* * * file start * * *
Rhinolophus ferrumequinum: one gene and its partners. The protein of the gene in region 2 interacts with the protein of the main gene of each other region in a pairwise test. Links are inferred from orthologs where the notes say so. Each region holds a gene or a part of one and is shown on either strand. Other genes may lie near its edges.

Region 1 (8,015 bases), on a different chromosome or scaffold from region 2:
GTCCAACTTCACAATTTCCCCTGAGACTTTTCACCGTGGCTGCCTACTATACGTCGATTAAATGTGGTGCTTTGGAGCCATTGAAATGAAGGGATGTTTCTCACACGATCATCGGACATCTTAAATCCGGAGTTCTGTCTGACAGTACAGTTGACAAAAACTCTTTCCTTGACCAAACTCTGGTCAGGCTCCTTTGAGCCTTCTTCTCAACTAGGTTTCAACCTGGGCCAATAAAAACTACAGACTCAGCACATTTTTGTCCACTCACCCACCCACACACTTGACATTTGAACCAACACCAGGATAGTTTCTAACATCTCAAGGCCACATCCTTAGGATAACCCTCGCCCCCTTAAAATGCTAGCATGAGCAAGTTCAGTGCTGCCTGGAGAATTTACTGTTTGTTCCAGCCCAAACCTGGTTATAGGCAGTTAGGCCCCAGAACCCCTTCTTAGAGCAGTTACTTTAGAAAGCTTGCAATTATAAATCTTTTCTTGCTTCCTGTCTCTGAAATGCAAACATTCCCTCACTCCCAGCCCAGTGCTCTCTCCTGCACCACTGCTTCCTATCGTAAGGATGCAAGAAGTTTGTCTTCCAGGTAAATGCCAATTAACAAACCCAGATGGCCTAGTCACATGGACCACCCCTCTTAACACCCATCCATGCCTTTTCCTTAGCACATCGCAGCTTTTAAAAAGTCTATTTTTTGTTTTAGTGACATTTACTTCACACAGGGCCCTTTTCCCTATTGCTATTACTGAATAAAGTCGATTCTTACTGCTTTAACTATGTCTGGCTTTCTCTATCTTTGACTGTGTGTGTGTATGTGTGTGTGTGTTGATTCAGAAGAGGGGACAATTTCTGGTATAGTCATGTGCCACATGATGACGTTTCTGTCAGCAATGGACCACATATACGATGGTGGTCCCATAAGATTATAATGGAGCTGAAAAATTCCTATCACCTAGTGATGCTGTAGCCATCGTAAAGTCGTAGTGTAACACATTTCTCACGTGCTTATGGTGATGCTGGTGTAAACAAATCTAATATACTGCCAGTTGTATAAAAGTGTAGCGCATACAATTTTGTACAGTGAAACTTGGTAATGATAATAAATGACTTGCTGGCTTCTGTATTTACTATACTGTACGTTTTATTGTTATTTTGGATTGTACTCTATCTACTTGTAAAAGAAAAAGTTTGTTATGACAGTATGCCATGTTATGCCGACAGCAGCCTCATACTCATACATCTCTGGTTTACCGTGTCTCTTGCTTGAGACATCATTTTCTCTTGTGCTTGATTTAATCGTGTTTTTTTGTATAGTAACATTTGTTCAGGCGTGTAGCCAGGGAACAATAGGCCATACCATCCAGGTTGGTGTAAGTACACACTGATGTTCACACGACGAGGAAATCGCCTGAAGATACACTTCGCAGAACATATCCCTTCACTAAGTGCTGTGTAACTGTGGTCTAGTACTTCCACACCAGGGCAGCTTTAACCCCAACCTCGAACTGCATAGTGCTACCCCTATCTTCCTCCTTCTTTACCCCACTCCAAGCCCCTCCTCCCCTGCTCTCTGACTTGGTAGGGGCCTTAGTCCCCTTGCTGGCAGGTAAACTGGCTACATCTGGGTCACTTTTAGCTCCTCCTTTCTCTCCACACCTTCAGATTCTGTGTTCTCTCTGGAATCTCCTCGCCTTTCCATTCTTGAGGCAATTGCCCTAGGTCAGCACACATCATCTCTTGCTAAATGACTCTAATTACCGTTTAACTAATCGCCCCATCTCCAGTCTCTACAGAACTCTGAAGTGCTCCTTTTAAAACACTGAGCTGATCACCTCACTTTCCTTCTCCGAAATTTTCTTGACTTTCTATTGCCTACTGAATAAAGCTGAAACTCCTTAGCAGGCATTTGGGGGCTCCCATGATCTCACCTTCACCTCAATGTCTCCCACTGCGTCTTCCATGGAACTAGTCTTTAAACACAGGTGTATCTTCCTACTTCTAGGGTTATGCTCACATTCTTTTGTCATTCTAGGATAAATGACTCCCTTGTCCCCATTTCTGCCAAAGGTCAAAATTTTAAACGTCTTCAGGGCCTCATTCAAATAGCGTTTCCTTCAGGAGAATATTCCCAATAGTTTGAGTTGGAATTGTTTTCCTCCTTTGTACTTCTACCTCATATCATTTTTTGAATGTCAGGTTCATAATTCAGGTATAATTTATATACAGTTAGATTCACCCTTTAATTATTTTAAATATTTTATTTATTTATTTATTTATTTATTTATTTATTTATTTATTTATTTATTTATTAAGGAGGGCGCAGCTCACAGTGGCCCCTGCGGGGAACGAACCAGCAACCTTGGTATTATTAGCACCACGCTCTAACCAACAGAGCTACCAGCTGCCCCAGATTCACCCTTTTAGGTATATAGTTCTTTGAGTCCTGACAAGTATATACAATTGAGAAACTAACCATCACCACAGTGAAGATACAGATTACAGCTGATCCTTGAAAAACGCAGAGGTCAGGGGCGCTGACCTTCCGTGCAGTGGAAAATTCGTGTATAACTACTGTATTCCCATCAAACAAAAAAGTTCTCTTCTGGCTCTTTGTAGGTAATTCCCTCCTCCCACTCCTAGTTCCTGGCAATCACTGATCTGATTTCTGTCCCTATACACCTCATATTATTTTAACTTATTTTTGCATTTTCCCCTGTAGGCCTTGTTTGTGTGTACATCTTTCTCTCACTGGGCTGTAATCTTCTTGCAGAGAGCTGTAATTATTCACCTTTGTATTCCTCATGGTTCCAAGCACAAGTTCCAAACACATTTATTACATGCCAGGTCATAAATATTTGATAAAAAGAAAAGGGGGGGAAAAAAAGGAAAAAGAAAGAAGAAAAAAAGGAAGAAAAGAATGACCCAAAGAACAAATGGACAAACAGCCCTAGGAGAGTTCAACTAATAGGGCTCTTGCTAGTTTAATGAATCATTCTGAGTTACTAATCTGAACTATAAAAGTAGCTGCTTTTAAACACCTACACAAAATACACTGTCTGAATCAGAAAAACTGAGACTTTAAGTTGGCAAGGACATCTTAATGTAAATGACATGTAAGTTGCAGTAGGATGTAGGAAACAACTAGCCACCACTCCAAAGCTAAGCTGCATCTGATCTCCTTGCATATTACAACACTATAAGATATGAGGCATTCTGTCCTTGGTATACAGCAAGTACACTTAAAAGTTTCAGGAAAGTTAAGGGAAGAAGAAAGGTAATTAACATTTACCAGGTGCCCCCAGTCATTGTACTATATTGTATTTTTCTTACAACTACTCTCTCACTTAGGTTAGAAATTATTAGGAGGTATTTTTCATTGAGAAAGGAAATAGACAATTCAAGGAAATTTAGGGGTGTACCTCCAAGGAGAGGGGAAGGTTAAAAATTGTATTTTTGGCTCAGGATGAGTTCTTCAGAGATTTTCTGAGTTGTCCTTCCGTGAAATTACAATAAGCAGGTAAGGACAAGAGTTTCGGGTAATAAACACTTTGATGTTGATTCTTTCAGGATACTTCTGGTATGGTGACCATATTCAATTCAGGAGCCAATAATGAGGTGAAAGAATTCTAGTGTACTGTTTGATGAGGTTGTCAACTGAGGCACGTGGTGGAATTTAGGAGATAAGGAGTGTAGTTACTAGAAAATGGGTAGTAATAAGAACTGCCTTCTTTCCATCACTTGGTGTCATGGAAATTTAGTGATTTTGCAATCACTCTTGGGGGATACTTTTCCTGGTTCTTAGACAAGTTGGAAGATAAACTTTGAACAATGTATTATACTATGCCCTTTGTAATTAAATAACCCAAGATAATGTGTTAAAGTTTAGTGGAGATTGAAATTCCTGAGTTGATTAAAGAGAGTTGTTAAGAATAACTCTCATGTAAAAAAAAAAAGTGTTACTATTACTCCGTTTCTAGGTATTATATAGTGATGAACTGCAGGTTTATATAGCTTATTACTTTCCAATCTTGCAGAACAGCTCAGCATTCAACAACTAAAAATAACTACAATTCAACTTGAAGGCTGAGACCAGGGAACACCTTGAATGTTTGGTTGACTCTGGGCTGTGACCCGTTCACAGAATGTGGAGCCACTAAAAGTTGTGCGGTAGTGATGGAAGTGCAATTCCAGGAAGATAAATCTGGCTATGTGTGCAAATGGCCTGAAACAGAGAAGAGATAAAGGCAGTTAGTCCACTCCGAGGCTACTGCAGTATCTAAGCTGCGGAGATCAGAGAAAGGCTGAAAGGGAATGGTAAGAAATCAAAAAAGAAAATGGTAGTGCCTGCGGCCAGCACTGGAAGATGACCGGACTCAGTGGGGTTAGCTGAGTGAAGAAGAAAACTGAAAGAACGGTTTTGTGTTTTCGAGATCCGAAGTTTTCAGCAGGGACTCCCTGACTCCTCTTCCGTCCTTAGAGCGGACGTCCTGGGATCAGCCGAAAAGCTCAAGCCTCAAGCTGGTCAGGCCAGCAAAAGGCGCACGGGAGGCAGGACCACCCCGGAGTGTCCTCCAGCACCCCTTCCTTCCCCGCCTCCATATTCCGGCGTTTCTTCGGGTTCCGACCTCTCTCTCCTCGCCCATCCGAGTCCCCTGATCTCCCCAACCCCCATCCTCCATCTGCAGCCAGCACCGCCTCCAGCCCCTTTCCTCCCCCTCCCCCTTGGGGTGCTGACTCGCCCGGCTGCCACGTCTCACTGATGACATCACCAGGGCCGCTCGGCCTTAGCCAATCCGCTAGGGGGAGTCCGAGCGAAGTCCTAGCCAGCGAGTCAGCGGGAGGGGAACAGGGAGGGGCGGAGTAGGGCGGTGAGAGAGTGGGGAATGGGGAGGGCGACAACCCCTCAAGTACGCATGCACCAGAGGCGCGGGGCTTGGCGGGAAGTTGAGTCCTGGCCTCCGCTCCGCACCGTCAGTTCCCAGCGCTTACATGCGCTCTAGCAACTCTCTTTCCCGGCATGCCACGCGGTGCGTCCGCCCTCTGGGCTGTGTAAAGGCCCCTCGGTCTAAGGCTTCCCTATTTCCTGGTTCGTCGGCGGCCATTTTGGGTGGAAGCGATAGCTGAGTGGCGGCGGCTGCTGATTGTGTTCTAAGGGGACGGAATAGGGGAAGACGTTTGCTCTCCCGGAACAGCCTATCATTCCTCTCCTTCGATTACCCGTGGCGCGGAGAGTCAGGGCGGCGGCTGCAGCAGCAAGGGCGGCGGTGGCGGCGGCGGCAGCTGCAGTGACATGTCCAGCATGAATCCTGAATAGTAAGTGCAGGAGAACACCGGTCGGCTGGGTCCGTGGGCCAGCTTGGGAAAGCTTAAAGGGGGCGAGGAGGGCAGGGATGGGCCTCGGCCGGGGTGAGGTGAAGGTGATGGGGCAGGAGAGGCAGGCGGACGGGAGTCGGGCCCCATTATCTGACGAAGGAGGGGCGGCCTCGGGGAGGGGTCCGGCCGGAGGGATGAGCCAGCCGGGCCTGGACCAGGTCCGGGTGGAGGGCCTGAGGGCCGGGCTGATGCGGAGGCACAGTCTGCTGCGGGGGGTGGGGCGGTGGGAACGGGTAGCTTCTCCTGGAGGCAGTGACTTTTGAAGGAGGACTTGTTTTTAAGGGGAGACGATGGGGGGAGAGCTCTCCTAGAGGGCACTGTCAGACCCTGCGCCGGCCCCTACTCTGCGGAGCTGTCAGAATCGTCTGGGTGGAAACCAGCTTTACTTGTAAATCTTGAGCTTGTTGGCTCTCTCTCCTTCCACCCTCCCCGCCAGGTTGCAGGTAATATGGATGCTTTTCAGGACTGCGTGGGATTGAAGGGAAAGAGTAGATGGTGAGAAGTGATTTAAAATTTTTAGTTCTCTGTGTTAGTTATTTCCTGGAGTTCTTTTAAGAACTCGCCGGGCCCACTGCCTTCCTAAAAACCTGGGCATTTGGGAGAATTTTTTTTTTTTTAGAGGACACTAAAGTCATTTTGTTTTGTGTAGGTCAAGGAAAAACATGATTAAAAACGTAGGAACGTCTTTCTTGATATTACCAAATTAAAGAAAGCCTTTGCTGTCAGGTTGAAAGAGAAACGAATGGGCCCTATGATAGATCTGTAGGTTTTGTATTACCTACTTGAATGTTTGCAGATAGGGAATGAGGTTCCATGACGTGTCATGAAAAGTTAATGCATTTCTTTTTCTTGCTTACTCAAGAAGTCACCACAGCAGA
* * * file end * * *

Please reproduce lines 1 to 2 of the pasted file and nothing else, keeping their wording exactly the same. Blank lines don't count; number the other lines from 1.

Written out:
Rhinolophus ferrumequinum: one gene and its partners. The protein of the gene in region 2 interacts with the protein of the main gene of each other region in a pairwise test. Links are inferred from orthologs where the notes say so. Each region holds a gene or a part of one and is shown on either strand. Other genes may lie near its edges.

Region 1 (8,015 bases), on a different chromosome or scaffold from region 2: